General Question

pleiades's avatar

How much time would it take to grow enough plants on Mars so that it would create enough oxygen for animals, organisms and humans breath without the aid of an enclosed ecosystem?

Asked by pleiades (6523 points ) 2 months ago

I’d imagine that the original colonies will of course start with a small amount of plants. But how long could it be before plants produce enough oxygen before humans could breathe the air outside?

I guess the first question should be, can plants even create successful photosynthesis and churn out oxygen with the amount of C02 on Mars? Or is there too many other chemicals in the atmosphere where plants cannot filter out those poisons to it?

Also, have we ever brought a plant to Mars? How long did it live before dying?

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6 Answers

Darth_Algar's avatar

The bigger problem is the lack of water on Mars. Hard to grow plants with no water. Yes, there’s some water on Mars, but not anywhere near enough to grow and sustain sufficient plant life.

SQUEEKY2's avatar

Like @Darth_Algar said they need water,and how hard it will be to access the amount needed to grow enough plant growth,to create an atmosphere that can sustain life.

Lightlyseared's avatar

A very long time. Plants are very good at being carbon neutral, the oxygen they produce almost exactly offsets the oxygen they use to stay alive. Most of the earths oxygen comes from phytoplankton in the oceans.

stanleybmanly's avatar

The prospects of terraforming Mars other than under some form of enclosed space are pretty bleak with the technology available to us today. Mars is further from the sun than the earth, but lacks the earth’s powerful magnetic field to deflect the lethal radiation deadly to multicellular organisms. In addition mars has only 38% of earth’s gravity, which means the lighter gasses captive in our own atmosphere are much more susceptible to escape. Plants do generate oxygen, but do so by “inhaling” carbon dioxide, separating the molecule, holding on to the carbon and “exhaling” oxygen. Our own plants required billions of years to convert our lethal atmosphere to breathable air, and our atmosphere at one time had a much greater percentage of oxygen than today, which was why there so many giant insects. Mars has virtually no atmosphere, and therefore no carbon dioxide for plants to inhale. Of course with genetic engineering, perhaps we design single celled organisms to extract the oxygen from compounds in martian rocks and minerals.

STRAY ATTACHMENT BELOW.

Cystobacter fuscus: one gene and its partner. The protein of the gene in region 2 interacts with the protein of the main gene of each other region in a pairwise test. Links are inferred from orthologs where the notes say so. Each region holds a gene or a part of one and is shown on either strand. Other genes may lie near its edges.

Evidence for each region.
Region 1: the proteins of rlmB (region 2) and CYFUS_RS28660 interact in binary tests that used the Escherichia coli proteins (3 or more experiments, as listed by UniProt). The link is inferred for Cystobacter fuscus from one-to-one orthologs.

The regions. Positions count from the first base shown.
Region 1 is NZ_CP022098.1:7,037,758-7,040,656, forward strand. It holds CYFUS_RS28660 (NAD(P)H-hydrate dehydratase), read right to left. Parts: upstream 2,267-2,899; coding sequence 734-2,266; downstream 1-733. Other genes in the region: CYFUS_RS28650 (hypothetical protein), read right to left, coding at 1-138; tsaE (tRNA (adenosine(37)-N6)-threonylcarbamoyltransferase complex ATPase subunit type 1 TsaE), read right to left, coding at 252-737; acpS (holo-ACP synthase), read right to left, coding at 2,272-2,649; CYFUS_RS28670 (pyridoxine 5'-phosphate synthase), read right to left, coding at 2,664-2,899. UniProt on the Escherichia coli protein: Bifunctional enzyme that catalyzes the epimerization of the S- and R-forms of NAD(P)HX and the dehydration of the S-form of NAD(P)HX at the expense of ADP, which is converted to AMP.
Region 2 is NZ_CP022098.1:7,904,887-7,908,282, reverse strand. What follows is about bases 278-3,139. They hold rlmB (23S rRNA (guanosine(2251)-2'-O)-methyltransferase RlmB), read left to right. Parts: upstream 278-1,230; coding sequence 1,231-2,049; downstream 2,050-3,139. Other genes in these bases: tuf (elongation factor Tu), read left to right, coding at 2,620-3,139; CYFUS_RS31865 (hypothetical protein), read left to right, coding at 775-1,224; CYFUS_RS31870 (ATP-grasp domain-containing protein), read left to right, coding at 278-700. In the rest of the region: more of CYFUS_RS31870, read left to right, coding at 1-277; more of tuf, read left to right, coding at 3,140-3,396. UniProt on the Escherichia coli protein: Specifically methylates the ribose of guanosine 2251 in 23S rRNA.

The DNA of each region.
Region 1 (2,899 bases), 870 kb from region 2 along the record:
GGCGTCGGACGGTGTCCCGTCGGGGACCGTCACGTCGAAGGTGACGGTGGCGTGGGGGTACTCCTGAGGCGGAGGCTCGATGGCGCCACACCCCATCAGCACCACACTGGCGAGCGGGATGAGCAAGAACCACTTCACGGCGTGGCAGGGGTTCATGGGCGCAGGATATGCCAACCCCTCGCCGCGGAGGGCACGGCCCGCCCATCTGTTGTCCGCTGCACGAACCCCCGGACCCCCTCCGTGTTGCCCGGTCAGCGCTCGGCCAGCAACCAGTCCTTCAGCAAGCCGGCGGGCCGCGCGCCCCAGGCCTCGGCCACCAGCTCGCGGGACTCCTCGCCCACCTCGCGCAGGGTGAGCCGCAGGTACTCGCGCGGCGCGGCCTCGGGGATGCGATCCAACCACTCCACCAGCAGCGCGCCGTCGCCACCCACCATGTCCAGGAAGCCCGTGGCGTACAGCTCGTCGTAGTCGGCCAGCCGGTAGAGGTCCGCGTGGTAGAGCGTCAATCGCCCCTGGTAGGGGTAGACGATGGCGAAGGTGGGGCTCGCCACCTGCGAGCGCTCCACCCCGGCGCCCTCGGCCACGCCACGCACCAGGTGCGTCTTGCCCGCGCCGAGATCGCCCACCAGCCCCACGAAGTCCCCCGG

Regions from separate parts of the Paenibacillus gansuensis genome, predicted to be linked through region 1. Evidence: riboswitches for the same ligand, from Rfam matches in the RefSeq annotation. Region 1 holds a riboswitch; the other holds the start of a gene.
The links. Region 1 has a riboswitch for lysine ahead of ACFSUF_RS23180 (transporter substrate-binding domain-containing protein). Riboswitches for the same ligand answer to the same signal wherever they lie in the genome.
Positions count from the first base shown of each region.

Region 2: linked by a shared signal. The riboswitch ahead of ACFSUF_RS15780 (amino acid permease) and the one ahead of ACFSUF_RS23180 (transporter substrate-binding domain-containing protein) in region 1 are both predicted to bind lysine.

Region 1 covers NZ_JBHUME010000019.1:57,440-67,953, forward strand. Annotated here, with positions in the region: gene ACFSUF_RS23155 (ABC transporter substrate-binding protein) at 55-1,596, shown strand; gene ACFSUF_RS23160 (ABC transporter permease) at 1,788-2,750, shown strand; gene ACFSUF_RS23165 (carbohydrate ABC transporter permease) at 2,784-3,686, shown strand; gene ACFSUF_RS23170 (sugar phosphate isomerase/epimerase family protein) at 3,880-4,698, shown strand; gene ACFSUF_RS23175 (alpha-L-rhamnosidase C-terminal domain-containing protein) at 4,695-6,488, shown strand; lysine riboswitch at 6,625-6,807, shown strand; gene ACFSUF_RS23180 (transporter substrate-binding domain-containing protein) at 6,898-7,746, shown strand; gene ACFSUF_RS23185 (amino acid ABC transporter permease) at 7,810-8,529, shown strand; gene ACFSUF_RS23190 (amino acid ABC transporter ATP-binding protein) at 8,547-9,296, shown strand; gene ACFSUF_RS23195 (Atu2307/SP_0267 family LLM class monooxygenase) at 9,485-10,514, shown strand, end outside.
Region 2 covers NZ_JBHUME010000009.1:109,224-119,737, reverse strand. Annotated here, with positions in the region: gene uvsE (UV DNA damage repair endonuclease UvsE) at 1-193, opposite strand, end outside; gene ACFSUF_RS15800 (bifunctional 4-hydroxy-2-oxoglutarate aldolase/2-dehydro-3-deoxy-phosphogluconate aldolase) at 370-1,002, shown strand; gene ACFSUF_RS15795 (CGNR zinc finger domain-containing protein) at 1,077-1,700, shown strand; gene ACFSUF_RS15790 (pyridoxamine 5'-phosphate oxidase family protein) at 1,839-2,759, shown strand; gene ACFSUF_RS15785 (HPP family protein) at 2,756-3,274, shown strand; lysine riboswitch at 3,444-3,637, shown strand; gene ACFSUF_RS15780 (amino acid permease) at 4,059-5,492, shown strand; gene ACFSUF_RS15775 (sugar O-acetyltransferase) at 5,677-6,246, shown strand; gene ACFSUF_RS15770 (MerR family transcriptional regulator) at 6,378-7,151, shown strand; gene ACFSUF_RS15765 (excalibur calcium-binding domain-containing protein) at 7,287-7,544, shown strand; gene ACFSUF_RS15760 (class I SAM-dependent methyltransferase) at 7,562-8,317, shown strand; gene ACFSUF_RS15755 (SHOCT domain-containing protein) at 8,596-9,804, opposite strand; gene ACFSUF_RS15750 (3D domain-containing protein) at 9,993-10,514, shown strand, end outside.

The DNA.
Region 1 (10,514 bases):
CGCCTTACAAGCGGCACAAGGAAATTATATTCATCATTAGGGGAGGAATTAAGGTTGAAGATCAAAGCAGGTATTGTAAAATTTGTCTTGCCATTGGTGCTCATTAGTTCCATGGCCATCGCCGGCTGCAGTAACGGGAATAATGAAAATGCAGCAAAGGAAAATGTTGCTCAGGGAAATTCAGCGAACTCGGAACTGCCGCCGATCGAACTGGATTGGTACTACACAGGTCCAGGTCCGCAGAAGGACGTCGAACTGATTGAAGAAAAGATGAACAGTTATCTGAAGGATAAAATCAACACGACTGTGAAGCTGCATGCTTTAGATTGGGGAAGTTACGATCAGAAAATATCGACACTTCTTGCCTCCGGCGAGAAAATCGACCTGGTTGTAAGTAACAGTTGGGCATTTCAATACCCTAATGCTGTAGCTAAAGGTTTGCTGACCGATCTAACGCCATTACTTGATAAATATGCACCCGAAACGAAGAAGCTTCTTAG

gasman's avatar

Aerospace engineer Robert Zubrin, in his 1996 book “The Case for Mars,” proposed the following time-table (ref) in a 2004 interview. The answer to OP is in #4:

RZ: If one considers the problem of terraforming Mars from the point of view of current technology, the scenario looks like this:

1. A century to settle Mars and create a substantial local industrial capability and population.

2. A half century producing fluorocarbon gases (like CF4) to warm the planet by ~10 C.

3. A half century for CO2 to outgas from the soil under the impetus of the fluorocarbon gases, thickening the atmosphere to 0.2 to 0.3 bar, and raising the planetary temperature a further 40 C. This will cause water to melt out of the permafrost, and rivers to flow and rain to fall. Radiation doses on the surface will also be greatly reduced. Under these conditions, with active human help, first photosynthetic microbes and then ever more complex plants could be spread over the planet, as they would be able to grow in the open. Humans on Mars in this stage would no longer need pressure suits, just oxygen masks, and very large domed cities could be built, as the domes would no longer need to contain pressure greater than the outside environment.

4. Over a period of about a thousand years, human-disseminated and harvested plants would be able to put ~150 mbar (millibars) of oxygen in the Martian atmosphere. Once this occurs, humans and other animals will be able to live on Mars in the open, and the world will become fully alive.

That’s the scenario, using current technological approaches. However technology is advancing, and 23rd Century humans will not conduct their projects using 21st Century means. They will use 23rd Century means and accomplish the job much faster than anyone today can suppose…

ARE_you_kidding_me's avatar

Colonizing mars is a losing battle. Strangely enough Venus is a better prospect.

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